Jack Appleman on Business Writing - The Ideas on Stage Podcast

by Andrea Pacini

Andrea Pacini and Jack Appleman

In this episode of the Ideas on Stage podcast we spoke with Jack Appleman. 

Jack Appleman, prominent business writing coach, professor and author of 10 Steps to Successful Business Writing—2nd edition (2018, ATD Press), is driven by the belief that working professionals can dramatically improve their writing by following straightforward techniques. His writing training for organizations including Bayer, Wells Fargo and HBO have helped thousands of individuals achieve better results from their writing.

As president of Successful Business Writing, Jack has been a frequent speaker and has published many articles on the importance of good writing and communication. A professor for more than 20 years, he teaches Business Communications at New York University. Jack is also a doctoral candidate at the State University of New York at Albany, exploring the link between employee-manager communication and workplace engagement in pursuit of his Ph.D. in Organizational Communication.

In this episode we talked about persuasive business writing. 


Can you share your thoughts on the importance of clear and effective business writing in an age dominated by artificial intelligence (AI)?

AI tools are super handy and getting more common. But, they have their limits. While they help us set up our writing, the real deal comes from our own understanding and how we connect with the people we’re writing to. So, it’s about finding the right balance and knowing when AI can help and when our human touch is needed.

What do most people find difficult about writing well?

A lot of us think too much and write too much. We often believe more words are better, which leads to adding too much fluff. The trick is to keep it short and sweet, straight to the point.

How can we make sure our writing clicks with our readers?

It’s all about showing the reader what’s in it for them. Good writing makes sure the reader knows how they benefit or learn from what we’re saying. It’s like answering their silent question, “Why should I care?”

Any tips for writing emails that get noticed?

Definitely! Use clear, to-the-point subject lines that tell the reader exactly what action you need from them or what they’ll get from opening your email. Try to keep your subject lines short – around six or seven words is a sweet spot.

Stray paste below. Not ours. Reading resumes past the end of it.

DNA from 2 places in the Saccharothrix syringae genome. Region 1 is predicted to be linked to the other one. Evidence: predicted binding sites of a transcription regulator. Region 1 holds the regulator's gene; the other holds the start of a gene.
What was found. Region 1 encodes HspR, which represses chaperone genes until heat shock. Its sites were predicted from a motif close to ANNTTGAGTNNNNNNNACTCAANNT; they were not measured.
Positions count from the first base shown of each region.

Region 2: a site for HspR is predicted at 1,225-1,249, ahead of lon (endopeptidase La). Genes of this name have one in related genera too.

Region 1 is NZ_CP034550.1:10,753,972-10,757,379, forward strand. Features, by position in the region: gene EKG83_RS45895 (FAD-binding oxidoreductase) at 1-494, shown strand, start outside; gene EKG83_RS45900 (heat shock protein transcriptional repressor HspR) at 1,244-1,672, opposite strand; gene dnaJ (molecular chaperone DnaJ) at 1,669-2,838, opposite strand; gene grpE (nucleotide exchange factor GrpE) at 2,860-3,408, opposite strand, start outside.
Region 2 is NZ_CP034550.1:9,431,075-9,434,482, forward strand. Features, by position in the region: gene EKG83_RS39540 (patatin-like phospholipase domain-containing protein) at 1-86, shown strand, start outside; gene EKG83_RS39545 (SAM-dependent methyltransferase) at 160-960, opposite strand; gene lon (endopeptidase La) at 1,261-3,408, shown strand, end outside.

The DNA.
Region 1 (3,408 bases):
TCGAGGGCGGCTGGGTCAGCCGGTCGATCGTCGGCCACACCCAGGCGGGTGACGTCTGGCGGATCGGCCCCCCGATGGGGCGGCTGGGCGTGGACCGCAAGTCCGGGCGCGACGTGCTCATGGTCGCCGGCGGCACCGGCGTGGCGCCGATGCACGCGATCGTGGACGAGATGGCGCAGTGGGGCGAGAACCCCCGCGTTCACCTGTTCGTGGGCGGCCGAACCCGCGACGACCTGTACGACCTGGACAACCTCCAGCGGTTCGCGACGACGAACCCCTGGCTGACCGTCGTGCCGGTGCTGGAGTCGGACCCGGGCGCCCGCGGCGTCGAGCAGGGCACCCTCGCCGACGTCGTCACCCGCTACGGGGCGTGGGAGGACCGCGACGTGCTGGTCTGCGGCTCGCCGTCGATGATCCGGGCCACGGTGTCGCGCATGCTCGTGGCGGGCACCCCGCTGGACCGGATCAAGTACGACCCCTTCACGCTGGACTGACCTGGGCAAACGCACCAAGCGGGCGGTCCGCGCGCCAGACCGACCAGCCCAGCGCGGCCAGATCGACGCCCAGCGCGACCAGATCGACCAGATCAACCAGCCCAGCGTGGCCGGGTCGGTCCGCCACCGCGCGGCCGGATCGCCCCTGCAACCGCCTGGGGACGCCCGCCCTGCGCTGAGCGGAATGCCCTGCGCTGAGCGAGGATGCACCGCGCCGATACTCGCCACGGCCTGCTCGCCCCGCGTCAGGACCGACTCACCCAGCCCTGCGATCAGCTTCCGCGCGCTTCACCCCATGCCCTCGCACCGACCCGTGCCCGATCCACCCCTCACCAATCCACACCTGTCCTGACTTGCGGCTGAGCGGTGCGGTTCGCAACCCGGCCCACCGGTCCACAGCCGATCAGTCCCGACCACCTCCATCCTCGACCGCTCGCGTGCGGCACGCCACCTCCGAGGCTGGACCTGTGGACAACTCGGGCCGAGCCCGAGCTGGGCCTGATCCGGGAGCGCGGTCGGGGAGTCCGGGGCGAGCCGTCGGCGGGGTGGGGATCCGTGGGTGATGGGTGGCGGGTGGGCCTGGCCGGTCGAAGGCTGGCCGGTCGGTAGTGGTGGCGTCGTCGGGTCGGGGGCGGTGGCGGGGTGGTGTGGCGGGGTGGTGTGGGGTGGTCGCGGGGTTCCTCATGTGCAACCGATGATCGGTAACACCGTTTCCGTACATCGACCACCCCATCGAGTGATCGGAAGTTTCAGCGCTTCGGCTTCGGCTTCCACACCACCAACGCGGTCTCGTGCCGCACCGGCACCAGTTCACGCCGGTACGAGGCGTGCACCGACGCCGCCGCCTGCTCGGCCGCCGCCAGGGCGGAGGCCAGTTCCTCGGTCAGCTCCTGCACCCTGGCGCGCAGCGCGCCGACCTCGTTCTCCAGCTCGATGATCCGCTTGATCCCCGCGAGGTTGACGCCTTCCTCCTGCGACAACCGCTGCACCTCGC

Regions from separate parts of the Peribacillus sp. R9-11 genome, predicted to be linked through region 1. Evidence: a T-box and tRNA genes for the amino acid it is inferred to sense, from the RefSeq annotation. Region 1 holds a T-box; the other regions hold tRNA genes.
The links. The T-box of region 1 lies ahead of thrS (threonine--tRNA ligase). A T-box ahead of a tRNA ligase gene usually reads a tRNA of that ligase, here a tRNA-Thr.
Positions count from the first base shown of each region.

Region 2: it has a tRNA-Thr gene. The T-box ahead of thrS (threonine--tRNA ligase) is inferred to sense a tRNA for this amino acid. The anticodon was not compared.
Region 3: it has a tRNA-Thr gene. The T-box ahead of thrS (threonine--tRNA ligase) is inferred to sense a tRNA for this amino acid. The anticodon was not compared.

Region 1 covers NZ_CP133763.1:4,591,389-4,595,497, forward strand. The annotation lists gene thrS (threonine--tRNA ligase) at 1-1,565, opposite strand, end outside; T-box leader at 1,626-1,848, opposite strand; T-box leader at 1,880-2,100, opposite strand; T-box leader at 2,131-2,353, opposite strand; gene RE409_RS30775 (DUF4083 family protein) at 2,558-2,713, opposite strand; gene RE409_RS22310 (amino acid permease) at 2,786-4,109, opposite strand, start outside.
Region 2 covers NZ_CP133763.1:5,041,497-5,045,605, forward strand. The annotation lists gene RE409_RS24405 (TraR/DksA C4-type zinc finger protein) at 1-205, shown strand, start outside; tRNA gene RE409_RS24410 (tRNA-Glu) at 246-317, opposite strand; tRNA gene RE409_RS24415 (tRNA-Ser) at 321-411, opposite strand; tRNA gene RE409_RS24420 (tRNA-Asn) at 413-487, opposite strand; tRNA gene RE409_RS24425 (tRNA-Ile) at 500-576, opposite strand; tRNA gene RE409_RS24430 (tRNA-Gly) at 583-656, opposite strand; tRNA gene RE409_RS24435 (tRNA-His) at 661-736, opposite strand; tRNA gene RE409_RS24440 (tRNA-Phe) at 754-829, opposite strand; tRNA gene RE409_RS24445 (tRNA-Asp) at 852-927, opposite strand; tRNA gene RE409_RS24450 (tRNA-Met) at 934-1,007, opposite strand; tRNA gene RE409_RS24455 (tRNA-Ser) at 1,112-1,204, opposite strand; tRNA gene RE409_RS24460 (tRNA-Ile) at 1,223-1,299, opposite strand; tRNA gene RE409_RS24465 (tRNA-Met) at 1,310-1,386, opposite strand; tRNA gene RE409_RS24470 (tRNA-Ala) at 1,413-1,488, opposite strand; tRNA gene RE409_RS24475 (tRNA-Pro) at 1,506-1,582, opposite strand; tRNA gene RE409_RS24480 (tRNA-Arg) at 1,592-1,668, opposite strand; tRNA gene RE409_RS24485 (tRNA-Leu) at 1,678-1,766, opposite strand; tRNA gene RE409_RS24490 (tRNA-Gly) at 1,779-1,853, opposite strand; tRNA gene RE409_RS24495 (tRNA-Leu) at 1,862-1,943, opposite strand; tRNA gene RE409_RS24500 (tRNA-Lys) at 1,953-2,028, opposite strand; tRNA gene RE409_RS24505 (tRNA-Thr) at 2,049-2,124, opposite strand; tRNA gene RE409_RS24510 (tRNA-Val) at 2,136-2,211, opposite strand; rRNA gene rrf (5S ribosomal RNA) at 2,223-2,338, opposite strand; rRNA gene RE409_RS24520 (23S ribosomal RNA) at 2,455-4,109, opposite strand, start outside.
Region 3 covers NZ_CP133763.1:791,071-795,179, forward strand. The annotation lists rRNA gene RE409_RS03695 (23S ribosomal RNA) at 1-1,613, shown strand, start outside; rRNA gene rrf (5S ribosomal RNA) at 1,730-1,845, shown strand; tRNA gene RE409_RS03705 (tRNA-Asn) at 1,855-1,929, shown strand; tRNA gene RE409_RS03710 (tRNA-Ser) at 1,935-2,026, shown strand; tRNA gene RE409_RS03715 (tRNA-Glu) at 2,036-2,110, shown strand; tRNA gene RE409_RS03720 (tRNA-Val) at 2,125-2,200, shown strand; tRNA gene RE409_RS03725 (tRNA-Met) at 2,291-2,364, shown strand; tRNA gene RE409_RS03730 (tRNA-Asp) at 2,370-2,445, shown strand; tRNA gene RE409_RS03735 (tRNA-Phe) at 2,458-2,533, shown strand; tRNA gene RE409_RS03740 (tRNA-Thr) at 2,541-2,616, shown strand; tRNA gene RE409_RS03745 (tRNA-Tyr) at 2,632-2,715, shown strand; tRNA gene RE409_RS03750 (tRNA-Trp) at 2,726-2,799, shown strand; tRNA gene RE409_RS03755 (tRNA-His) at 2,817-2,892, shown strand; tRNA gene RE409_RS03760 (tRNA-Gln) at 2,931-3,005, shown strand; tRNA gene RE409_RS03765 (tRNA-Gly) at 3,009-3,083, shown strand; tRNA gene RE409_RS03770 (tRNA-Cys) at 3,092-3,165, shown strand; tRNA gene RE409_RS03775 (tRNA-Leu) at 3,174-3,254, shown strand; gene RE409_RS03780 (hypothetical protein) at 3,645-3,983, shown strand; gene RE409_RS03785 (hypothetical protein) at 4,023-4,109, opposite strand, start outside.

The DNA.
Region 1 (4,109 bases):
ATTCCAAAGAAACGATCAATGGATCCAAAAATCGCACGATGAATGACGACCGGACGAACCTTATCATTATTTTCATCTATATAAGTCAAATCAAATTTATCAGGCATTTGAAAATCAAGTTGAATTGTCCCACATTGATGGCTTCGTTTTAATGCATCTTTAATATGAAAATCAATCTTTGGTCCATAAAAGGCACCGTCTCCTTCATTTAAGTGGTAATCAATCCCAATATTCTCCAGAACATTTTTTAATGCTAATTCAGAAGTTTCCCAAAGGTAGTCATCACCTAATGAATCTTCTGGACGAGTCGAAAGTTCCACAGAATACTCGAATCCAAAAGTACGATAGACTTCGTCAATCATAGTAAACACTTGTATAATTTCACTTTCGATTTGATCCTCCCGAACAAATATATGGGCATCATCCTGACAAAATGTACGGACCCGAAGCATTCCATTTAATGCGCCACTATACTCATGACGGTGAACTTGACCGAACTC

What are some common mistakes in everyday writing?

Not taking a second look at what we write is a big one. It’s rare to nail it on the first go, so revising is key. Another issue is not writing the way we talk, which can make our writing less clear or relatable. If you’re stuck, think about how you’d explain your point in a conversation and start from there.

How can we make our writing more conversational and less formal while still maintaining professionalism?

Conversational doesn’t mean unprofessional. You can maintain a high level of professionalism while being conversational. The shift towards more informal business writing doesn’t compromise the quality of the communication; in fact, it can improve clarity and engagement by making the content more relatable to the reader.

What role does simplicity play in effective writing?

Simple writing is powerful. It’s about getting your point across without making your reader stumble through complex words or sentences. It’s not about dumbing things down; it’s about making your message accessible and easy to grasp.

How important is the use of active verbs in writing?

Active verbs make your writing more lively and direct. For example, instead of saying “perform an analysis,” just say “analyse.” In the former sentence, the verb is hidden in a noun (analysis). The latter is stronger and cuts down on wordiness.

Any advice for giving bad news in writing?

When it’s time to deliver not-so-great news, be direct but respectful. No need for long apologies – just state the facts and, if possible, offer some kind of next step or solution.

How can we contain our frustration in professional communication, especially when responding to offensive or frustrating messages?

Draft your response but don’t send it right away. Give it some time, then come back to it. This helps to make sure we’re responding thoughtfully and keeping things professional, no matter how annoyed we might be.

How can we empathise with the reader, especially when delivering sensitive information or feedback?

Start with something positive or something they’ve done well to show you’re on their side. Then, you can gently suggest improvements, framing it as opportunities for them, not just critiques.

You recommend that we write in a way that feels like we’re talking to just one person.

Yes, speaking one-on-one with your reader is key. Even if your audience is broad, personalising your message as if speaking to an individual makes it more engaging. This approach helps the reader connect with your message on a personal level, making it more impactful.

Books recommended by Jack: 

  • Leading in English by D. Vincent Varallo, Joerg Schmitz, Stephan M. Mardyks 
  • Smart Brevity by Roy Schwartz, Mike Allen, Jim VandeHei 

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I hope you enjoy it!

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